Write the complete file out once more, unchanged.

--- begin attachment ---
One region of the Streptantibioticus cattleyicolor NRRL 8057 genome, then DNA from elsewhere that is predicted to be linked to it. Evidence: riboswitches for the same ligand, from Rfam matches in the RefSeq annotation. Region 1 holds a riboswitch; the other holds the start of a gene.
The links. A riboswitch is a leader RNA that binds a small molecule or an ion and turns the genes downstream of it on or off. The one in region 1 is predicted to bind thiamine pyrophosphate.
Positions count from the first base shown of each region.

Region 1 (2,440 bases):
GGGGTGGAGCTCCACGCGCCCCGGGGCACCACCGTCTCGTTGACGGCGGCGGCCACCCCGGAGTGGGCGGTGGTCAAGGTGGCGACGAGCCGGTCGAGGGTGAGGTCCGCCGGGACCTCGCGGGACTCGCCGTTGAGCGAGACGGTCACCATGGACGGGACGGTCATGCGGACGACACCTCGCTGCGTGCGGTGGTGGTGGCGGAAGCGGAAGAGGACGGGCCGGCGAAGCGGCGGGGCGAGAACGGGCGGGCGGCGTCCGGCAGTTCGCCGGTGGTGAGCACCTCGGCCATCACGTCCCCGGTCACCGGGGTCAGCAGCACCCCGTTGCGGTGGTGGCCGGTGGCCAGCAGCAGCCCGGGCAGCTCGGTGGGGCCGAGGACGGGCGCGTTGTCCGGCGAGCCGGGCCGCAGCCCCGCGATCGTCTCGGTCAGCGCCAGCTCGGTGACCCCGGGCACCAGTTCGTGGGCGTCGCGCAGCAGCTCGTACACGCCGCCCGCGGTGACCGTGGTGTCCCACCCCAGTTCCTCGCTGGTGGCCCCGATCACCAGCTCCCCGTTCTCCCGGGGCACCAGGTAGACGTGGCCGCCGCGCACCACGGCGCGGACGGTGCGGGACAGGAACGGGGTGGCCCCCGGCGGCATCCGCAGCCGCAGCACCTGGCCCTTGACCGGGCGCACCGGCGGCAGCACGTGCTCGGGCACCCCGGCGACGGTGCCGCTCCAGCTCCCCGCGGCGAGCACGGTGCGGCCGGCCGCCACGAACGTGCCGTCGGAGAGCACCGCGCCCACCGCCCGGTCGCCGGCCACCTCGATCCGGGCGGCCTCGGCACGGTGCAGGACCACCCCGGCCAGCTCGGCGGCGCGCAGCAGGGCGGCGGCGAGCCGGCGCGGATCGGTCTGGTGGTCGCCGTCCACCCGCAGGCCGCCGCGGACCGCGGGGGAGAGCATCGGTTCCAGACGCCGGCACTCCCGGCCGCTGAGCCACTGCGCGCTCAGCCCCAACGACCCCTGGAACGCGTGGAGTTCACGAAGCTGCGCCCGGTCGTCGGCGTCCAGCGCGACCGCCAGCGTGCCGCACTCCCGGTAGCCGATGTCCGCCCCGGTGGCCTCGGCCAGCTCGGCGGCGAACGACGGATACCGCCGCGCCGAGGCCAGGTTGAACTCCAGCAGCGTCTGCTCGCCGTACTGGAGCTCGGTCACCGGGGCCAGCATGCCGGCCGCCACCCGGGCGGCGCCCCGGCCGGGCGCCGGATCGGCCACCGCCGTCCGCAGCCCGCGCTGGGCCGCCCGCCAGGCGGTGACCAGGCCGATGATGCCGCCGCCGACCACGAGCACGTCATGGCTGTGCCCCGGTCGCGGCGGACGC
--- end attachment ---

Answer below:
One region of the Streptantibioticus cattleyicolor NRRL 8057 genome, then DNA from elsewhere that is predicted to be linked to it. Evidence: riboswitches for the same ligand, from Rfam matches in the RefSeq annotation. Region 1 holds a riboswitch; the other holds the start of a gene.
The links. A riboswitch is a leader RNA that binds a small molecule or an ion and turns the genes downstream of it on or off. The one in region 1 is predicted to bind thiamine pyrophosphate.
Positions count from the first base shown of each region.

Region 1 (2,440 bases):
GGGGTGGAGCTCCACGCGCCCCGGGGCACCACCGTCTCGTTGACGGCGGCGGCCACCCCGGAGTGGGCGGTGGTCAAGGTGGCGACGAGCCGGTCGAGGGTGAGGTCCGCCGGGACCTCGCGGGACTCGCCGTTGAGCGAGACGGTCACCATGGACGGGACGGTCATGCGGACGACACCTCGCTGCGTGCGGTGGTGGTGGCGGAAGCGGAAGAGGACGGGCCGGCGAAGCGGCGGGGCGAGAACGGGCGGGCGGCGTCCGGCAGTTCGCCGGTGGTGAGCACCTCGGCCATCACGTCCCCGGTCACCGGGGTCAGCAGCACCCCGTTGCGGTGGTGGCCGGTGGCCAGCAGCAGCCCGGGCAGCTCGGTGGGGCCGAGGACGGGCGCGTTGTCCGGCGAGCCGGGCCGCAGCCCCGCGATCGTCTCGGTCAGCGCCAGCTCGGTGACCCCGGGCACCAGTTCGTGGGCGTCGCGCAGCAGCTCGTACACGCCGCCCGCGGTGACCGTGGTGTCCCACCCCAGTTCCTCGCTGGTGGCCCCGATCACCAGCTCCCCGTTCTCCCGGGGCACCAGGTAGACGTGGCCGCCGCGCACCACGGCGCGGACGGTGCGGGACAGGAACGGGGTGGCCCCCGGCGGCATCCGCAGCCGCAGCACCTGGCCCTTGACCGGGCGCACCGGCGGCAGCACGTGCTCGGGCACCCCGGCGACGGTGCCGCTCCAGCTCCCCGCGGCGAGCACGGTGCGGCCGGCCGCCACGAACGTGCCGTCGGAGAGCACCGCGCCCACCGCCCGGTCGCCGGCCACCTCGATCCGGGCGGCCTCGGCACGGTGCAGGACCACCCCGGCCAGCTCGGCGGCGCGCAGCAGGGCGGCGGCGAGCCGGCGCGGATCGGTCTGGTGGTCGCCGTCCACCCGCAGGCCGCCGCGGACCGCGGGGGAGAGCATCGGTTCCAGACGCCGGCACTCCCGGCCGCTGAGCCACTGCGCGCTCAGCCCCAACGACCCCTGGAACGCGTGGAGTTCACGAAGCTGCGCCCGGTCGTCGGCGTCCAGCGCGACCGCCAGCGTGCCGCACTCCCGGTAGCCGATGTCCGCCCCGGTGGCCTCGGCCAGCTCGGCGGCGAACGACGGATACCGCCGCGCCGAGGCCAGGTTGAACTCCAGCAGCGTCTGCTCGCCGTACTGGAGCTCGGTCACCGGGGCCAGCATGCCGGCCGCCACCCGGGCGGCGCCCCGGCCGGGCGCCGGATCGGCCACCGCCGTCCGCAGCCCGCGCTGGGCCGCCCGCCAGGCGGTGACCAGGCCGATGATGCCGCCGCCGACCACGAGCACGTCATGGCTGTGCCCCGGTCGCGGCGGACGC